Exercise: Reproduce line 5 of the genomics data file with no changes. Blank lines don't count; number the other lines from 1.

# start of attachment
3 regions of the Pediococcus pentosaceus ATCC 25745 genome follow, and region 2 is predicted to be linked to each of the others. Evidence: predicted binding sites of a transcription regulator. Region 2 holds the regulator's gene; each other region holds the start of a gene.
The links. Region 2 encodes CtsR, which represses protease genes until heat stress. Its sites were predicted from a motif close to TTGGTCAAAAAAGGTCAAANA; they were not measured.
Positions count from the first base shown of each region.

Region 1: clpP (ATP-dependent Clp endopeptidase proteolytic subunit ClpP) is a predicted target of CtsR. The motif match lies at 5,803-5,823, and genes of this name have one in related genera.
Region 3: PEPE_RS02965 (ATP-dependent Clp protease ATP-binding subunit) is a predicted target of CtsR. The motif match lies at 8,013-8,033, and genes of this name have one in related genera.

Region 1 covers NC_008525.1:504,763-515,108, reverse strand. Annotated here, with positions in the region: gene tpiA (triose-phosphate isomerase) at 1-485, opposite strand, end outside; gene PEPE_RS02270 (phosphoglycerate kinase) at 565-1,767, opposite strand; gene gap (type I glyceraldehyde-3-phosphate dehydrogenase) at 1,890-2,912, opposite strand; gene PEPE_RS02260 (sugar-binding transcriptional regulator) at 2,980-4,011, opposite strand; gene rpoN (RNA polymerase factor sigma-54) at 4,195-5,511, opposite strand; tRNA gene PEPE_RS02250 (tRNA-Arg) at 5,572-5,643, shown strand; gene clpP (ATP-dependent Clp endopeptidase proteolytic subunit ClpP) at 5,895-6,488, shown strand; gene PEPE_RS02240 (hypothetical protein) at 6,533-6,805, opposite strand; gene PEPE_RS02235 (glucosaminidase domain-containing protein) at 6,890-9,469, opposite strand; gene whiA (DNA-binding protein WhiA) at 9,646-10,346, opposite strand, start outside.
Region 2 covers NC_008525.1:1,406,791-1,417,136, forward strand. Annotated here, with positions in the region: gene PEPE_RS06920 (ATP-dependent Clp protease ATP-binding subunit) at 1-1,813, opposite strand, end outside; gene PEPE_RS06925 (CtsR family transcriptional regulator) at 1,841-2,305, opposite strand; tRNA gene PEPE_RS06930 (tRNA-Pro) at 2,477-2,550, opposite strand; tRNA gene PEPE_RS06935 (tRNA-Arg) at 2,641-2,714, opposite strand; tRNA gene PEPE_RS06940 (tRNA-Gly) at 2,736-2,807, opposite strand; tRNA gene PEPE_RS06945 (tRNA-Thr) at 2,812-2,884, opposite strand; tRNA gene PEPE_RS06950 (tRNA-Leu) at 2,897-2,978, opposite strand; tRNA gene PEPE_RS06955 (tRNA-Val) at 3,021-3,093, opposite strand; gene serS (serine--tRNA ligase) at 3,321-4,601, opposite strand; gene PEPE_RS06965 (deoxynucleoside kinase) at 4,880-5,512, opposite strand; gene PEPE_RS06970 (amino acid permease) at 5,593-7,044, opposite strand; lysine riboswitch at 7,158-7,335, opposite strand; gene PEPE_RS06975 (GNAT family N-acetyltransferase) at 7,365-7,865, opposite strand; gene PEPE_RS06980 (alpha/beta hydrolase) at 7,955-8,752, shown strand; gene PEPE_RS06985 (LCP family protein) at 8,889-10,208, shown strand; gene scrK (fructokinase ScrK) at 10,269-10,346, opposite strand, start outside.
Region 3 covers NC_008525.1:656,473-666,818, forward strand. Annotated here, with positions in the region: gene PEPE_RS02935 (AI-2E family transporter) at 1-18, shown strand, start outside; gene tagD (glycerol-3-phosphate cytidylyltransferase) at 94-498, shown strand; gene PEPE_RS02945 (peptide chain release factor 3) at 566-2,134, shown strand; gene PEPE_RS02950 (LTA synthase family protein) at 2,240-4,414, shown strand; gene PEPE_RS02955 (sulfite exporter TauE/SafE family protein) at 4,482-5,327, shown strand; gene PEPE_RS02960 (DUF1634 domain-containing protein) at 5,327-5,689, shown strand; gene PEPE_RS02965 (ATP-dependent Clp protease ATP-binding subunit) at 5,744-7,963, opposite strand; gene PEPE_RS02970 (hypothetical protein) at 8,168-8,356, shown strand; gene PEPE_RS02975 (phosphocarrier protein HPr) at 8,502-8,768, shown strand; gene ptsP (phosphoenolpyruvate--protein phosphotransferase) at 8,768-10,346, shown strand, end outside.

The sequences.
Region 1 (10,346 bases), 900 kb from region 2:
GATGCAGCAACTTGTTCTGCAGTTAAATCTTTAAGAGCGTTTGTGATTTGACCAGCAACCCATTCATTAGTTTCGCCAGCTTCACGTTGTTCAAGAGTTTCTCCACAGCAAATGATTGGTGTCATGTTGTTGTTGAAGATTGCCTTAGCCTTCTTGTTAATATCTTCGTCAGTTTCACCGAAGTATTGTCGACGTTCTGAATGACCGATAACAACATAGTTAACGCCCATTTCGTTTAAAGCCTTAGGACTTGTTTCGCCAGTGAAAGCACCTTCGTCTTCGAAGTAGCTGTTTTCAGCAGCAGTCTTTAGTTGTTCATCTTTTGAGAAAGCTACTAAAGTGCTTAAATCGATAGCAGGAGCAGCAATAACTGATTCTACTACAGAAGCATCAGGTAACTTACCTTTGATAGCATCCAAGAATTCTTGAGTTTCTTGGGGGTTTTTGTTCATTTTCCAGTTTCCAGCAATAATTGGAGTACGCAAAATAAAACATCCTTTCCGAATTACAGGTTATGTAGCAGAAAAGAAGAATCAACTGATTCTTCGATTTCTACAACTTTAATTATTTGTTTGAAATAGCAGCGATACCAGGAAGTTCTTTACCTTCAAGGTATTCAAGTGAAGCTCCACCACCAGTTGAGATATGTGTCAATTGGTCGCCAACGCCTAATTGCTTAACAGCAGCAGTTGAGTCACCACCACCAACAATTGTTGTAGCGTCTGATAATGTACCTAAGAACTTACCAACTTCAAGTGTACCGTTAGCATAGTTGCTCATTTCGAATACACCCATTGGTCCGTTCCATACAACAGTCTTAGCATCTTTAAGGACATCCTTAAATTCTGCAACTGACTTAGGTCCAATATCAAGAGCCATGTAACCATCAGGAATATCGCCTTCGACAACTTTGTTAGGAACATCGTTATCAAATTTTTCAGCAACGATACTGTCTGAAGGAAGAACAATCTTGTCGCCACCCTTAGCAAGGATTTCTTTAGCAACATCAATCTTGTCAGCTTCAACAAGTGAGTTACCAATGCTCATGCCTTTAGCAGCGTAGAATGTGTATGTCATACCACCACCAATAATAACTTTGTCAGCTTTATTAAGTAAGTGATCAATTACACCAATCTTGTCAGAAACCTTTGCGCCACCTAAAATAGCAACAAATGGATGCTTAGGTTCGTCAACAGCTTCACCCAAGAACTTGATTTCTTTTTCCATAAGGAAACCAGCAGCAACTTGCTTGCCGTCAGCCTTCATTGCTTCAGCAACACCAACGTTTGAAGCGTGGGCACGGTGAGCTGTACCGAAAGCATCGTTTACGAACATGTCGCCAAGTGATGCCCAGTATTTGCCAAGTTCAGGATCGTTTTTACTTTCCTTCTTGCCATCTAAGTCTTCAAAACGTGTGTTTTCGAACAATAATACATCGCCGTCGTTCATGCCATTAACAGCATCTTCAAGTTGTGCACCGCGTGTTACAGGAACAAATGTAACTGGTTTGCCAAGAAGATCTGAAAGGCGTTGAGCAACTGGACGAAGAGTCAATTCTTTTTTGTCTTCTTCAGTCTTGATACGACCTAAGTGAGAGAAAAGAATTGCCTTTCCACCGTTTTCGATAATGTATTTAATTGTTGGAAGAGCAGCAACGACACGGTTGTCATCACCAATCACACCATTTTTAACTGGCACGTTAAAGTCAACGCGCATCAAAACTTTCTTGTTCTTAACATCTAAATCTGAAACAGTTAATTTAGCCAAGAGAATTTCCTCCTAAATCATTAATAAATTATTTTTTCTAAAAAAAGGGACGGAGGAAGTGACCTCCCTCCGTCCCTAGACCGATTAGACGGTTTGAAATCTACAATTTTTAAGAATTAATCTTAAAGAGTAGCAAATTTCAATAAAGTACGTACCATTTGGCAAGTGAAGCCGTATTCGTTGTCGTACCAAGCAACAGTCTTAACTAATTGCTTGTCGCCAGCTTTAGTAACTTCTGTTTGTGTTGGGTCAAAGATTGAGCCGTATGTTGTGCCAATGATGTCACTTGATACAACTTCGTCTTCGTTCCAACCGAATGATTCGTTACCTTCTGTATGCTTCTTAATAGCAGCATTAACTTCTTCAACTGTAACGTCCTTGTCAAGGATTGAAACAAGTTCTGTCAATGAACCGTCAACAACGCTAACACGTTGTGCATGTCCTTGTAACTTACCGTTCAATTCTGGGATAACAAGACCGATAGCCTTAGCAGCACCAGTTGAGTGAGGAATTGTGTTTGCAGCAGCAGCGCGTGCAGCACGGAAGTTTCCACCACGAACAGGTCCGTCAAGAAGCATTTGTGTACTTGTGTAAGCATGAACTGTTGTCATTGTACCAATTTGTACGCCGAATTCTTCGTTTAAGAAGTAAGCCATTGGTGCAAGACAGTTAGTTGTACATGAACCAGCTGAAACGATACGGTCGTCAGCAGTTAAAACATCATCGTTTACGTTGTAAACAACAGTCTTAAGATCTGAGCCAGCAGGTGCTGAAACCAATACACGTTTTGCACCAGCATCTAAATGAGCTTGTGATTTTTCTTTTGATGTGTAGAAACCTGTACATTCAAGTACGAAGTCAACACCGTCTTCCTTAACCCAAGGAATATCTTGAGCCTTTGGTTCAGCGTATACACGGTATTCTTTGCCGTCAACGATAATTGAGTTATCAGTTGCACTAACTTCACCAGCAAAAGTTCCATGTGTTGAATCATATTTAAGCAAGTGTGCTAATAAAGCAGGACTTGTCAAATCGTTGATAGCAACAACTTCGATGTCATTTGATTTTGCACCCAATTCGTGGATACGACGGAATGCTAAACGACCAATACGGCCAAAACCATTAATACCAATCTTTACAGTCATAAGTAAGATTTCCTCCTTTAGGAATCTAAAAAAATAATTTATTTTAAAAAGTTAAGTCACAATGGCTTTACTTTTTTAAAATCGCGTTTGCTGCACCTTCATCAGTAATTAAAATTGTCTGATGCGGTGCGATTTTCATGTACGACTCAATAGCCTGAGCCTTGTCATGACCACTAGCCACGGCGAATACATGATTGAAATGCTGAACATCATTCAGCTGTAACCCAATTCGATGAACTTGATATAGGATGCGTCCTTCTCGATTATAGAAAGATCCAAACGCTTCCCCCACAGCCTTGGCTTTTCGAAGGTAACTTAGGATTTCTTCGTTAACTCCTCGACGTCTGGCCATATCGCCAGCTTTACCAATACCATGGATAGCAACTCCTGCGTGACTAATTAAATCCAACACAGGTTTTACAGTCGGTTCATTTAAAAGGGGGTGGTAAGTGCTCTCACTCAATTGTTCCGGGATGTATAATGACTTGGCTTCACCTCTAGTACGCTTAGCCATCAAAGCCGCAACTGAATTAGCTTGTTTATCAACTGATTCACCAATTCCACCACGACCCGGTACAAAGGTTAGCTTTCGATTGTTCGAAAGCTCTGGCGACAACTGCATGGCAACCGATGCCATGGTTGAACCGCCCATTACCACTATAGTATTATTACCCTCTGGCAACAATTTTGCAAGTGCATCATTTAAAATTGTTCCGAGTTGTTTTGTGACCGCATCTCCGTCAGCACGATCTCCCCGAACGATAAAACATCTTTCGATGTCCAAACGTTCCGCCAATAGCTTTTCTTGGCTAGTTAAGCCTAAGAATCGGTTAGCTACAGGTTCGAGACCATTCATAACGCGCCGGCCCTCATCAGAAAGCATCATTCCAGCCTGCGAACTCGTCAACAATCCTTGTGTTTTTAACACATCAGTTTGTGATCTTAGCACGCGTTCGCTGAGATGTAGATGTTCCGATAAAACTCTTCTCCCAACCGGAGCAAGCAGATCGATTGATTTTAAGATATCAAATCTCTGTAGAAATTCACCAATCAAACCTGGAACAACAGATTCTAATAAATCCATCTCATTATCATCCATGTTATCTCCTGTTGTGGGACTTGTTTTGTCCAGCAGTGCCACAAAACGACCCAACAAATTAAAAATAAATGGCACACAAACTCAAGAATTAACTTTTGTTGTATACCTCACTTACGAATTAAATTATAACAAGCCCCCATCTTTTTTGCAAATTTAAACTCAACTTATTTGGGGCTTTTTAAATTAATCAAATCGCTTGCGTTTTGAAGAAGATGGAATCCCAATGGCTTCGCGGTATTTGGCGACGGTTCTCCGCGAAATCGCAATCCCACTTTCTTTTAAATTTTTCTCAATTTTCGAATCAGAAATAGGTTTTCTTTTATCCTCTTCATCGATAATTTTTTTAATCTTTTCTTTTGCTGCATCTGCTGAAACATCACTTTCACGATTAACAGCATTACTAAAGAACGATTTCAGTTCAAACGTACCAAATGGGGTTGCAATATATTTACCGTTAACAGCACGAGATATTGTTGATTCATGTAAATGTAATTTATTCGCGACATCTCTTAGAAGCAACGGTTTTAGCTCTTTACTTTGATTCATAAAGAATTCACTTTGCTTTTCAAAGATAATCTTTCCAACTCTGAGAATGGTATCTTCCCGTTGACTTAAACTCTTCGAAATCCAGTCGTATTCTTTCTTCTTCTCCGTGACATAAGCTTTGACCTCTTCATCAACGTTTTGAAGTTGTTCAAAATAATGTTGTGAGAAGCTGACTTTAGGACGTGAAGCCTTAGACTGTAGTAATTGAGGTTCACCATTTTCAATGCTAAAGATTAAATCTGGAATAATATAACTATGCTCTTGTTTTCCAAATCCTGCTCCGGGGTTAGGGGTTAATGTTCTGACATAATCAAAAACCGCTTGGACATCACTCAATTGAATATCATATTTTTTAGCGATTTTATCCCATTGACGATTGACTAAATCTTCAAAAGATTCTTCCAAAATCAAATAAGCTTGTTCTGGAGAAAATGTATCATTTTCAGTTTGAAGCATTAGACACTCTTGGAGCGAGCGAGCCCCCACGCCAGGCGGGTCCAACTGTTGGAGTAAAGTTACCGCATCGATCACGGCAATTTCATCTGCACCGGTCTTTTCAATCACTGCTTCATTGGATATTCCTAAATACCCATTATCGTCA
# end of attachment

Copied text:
Region 3: PEPE_RS02965 (ATP-dependent Clp protease ATP-binding subunit) is a predicted target of CtsR. The motif match lies at 8,013-8,033, and genes of this name have one in related genera.